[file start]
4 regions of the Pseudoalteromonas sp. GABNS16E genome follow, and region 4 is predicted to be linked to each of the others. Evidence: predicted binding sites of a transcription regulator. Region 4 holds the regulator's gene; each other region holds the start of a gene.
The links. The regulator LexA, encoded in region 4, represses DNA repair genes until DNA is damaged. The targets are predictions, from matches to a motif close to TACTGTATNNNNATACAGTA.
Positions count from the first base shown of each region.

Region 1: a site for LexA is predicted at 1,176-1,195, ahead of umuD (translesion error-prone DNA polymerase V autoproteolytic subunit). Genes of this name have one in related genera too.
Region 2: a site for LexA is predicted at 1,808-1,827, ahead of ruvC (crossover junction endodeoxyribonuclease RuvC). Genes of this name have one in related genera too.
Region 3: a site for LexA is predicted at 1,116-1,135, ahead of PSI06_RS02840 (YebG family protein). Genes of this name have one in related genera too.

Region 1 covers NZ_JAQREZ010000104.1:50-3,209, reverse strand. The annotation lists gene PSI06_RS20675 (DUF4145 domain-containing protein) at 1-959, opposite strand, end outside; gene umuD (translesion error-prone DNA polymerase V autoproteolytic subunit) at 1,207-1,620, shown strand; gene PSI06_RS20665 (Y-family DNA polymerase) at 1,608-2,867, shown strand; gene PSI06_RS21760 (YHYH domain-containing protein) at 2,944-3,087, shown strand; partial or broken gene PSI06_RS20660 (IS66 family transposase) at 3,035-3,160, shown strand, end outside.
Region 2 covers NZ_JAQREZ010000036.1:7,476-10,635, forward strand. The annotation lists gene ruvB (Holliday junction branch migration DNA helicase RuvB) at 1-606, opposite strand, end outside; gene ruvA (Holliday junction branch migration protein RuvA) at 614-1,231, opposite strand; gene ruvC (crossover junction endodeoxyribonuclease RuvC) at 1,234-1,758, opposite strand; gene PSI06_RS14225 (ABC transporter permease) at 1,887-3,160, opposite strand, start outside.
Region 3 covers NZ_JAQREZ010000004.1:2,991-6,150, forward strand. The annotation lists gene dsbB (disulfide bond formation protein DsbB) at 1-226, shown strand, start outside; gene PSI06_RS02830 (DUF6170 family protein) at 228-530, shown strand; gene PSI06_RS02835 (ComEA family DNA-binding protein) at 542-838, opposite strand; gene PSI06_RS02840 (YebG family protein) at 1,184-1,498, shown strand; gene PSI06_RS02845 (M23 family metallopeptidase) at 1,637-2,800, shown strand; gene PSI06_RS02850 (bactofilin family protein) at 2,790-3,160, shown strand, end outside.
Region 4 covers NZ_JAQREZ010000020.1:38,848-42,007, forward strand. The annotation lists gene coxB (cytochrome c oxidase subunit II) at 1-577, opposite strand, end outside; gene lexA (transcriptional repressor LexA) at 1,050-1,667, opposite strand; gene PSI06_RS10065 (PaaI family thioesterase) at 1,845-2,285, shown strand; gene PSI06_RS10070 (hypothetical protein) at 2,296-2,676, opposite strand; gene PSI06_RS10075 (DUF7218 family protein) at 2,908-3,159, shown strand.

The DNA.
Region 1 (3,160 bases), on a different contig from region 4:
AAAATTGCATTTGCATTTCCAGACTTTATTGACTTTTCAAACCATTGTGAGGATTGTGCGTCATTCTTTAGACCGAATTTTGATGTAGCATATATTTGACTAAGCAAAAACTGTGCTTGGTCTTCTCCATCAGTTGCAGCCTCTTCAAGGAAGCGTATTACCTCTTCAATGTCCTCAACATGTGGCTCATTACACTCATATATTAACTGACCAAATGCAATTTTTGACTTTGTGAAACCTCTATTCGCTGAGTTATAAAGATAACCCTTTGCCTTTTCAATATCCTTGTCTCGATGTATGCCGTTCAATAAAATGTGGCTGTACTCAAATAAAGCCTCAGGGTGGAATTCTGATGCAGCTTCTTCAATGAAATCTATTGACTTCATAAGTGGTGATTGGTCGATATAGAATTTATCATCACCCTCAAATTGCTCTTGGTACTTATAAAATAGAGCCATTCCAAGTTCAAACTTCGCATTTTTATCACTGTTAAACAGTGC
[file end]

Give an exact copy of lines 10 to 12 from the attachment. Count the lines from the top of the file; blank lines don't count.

Region 4 covers NZ_JAQREZ010000020.1:38,848-42,007, forward strand. The annotation lists gene coxB (cytochrome c oxidase subunit II) at 1-577, opposite strand, end outside; gene lexA (transcriptional repressor LexA) at 1,050-1,667, opposite strand; gene PSI06_RS10065 (PaaI family thioesterase) at 1,845-2,285, shown strand; gene PSI06_RS10070 (hypothetical protein) at 2,296-2,676, opposite strand; gene PSI06_RS10075 (DUF7218 family protein) at 2,908-3,159, shown strand.

The DNA.
Region 1 (3,160 bases), on a different contig from region 4: